BRIGET BOYLE: Every person in some way can be a singer, and can tell their story, even if it's just singing along with the radio or singing in the shower. There's something really human about it, and really simple.  

 

“You know, you can only paint a painting once. But a song, you can replay, re-envision, re-imagine virtually an infinite number of times,” says Matt Jaffe. And that’s one reason he wants to devote himself to music.

This Mill Valley singer-songwriter has opened for the legendary Mavis Staples and will do the same March 7th for Megan Slankard. One thing he couldn’t do, if he wasn’t on stage, is legally attend many of his own shows; Matt Jaffe is only 19.

Berkeley-based singer Gautam Tejas Ganeshan plays Carnatic music -- a devotional form traditional to South India. But he's bringing a local twist to this centuries-old sound.

Photo by Peter Earl McCollough

Berkeley-based musician Madeline Tasquin has been singing all her life -- first back in Canada with her opera-singing mother and gold-mining father, and later here in the Bay Area with bands like Whiskerman and Antioquia. Now she’s working on a new LP with her band, Madeline Tasquin Trading Company, and getting ready for a European tour. We caught up with her for this episode of Bay Area Beats.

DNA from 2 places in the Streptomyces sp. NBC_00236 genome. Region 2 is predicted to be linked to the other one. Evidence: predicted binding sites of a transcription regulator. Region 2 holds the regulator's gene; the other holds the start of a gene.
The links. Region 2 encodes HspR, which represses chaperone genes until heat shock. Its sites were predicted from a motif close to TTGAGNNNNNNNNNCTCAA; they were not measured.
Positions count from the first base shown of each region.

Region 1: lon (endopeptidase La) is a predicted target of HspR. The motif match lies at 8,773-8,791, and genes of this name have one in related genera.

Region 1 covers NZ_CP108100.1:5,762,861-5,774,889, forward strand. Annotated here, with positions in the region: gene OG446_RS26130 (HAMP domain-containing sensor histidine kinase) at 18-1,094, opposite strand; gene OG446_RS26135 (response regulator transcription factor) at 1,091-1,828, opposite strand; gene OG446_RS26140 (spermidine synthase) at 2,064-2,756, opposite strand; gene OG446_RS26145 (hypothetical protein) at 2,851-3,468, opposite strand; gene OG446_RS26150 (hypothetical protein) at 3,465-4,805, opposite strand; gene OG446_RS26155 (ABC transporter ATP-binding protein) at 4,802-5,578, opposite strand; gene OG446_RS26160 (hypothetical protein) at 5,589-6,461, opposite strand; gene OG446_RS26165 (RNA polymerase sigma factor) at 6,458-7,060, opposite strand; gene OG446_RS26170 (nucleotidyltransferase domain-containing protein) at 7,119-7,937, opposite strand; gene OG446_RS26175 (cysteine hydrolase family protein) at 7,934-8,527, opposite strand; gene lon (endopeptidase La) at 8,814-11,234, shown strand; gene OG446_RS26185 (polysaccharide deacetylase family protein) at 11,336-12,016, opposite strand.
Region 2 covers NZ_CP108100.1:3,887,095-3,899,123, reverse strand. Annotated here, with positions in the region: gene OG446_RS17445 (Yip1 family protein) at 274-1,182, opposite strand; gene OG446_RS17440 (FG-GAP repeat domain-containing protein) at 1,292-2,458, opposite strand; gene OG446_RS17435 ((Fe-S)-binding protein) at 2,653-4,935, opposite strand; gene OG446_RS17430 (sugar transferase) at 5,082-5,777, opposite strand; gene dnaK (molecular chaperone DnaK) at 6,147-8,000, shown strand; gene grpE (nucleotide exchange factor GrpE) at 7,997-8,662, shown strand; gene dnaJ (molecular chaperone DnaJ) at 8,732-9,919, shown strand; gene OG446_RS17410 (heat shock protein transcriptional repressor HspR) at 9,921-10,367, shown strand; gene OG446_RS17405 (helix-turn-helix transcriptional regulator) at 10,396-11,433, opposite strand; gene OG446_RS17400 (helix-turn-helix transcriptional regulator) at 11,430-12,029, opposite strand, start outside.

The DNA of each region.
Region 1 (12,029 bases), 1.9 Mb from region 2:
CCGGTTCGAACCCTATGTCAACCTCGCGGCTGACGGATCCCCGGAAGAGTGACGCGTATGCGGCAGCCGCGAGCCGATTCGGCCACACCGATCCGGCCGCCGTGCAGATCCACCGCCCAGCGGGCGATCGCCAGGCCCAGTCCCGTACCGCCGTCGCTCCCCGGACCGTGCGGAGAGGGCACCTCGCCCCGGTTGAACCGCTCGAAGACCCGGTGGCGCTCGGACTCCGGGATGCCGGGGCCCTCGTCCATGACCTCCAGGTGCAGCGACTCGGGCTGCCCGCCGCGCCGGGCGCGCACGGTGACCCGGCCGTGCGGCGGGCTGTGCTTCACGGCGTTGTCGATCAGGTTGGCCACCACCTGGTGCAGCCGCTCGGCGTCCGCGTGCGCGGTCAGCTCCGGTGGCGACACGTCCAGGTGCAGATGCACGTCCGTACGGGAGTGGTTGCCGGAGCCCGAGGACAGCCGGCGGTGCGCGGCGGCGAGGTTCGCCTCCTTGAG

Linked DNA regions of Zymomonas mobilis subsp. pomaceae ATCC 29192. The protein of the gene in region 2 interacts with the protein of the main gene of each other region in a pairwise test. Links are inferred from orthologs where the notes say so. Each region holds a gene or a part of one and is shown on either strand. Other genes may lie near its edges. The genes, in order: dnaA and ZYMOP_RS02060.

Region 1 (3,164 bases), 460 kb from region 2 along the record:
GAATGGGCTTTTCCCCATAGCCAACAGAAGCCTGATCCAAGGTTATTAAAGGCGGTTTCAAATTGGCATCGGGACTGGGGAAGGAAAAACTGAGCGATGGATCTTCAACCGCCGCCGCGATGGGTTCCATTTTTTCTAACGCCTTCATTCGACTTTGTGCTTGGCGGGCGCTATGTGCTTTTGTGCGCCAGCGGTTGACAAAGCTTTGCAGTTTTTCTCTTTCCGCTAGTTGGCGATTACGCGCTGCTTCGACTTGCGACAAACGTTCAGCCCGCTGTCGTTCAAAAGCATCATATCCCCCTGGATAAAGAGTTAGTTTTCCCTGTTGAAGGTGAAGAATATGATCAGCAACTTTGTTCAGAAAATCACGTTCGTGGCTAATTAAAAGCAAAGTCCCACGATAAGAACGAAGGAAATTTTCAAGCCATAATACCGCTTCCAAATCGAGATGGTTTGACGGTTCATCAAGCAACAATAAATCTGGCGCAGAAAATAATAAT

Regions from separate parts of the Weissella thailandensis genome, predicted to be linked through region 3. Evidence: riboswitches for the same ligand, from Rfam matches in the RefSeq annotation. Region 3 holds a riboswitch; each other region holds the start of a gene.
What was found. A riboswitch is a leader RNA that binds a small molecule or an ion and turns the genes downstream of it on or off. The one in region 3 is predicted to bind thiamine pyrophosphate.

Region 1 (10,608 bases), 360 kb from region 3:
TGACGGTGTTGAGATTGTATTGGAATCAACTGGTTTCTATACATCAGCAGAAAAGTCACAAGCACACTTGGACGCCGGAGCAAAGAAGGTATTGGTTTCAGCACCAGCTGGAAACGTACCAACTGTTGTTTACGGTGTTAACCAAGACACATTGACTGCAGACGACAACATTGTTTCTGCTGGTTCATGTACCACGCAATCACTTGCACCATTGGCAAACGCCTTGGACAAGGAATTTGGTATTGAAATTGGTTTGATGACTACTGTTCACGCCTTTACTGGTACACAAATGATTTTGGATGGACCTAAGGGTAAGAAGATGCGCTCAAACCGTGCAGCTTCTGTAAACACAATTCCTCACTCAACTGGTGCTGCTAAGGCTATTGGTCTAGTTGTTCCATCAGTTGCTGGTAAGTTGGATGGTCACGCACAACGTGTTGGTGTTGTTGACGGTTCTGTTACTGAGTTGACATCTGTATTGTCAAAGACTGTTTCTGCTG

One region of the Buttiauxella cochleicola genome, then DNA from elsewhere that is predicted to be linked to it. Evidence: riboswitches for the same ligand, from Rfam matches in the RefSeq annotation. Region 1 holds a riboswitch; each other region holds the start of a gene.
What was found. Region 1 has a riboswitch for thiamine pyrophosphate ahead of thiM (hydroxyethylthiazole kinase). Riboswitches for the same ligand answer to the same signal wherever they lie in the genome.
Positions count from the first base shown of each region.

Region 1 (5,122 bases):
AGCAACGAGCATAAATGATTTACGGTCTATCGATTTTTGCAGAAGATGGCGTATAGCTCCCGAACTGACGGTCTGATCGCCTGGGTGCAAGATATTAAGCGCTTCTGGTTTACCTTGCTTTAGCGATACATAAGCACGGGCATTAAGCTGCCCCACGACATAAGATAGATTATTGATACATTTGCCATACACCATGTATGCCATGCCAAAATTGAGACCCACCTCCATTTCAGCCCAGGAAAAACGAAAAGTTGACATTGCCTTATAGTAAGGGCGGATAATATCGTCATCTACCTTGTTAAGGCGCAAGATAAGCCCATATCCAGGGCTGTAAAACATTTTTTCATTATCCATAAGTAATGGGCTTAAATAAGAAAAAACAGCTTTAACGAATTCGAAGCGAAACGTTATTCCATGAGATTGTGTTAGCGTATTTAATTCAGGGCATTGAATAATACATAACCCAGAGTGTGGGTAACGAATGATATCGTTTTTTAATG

Some of all Parts, is a San Francisco rap group made up of old high school buddies Carlos Teasdale, Daniel Velarde, and Joe Truss. Truss is Assistant Principal at San Francisco’s Academy of Arts and Science. He says he was skeptical about joining a rap group at first. He wasn’t impressed with a lot of mainstream rap out there at the time.

In San Francisco’s Outer Sunset neighborhood, there’s a small building that’s a big part of some young people’s lives. Sunset Youth Services provides teenagers, transitional age young adults, and their families with support like violence prevention programs, parenting classes, and food assistance. And tucked away in a corner upstairs is the youth-run music studio, Upstar Records. That’s where teens learn to record their own songs, produce beats, and shoot music videos.

Twenty-four-year-old Clarissa Bryant has been recording there since she was sixteen, just one year after she came out at school. KALW’s Audrey Dilling brings you the story in this installment of Bay Area Beats.

Eighteen-year-old Tatyana Martinez turned to writing poetry as a young girl to cope with big changes in her life. Over time, her poetry evolved into music. She now works for the youth run recording studio Upstar Records, inside San Francisco’s Sunset Youth Services. The youth center supports young people and their families with things like parenting classes, food assistance, and job training at Upstar. When she’s not helping young musicians make music, Martinez writes and records her own songs with the goal of putting out her own album. She shares the story behind her songs in this installment of Bay Area Beats.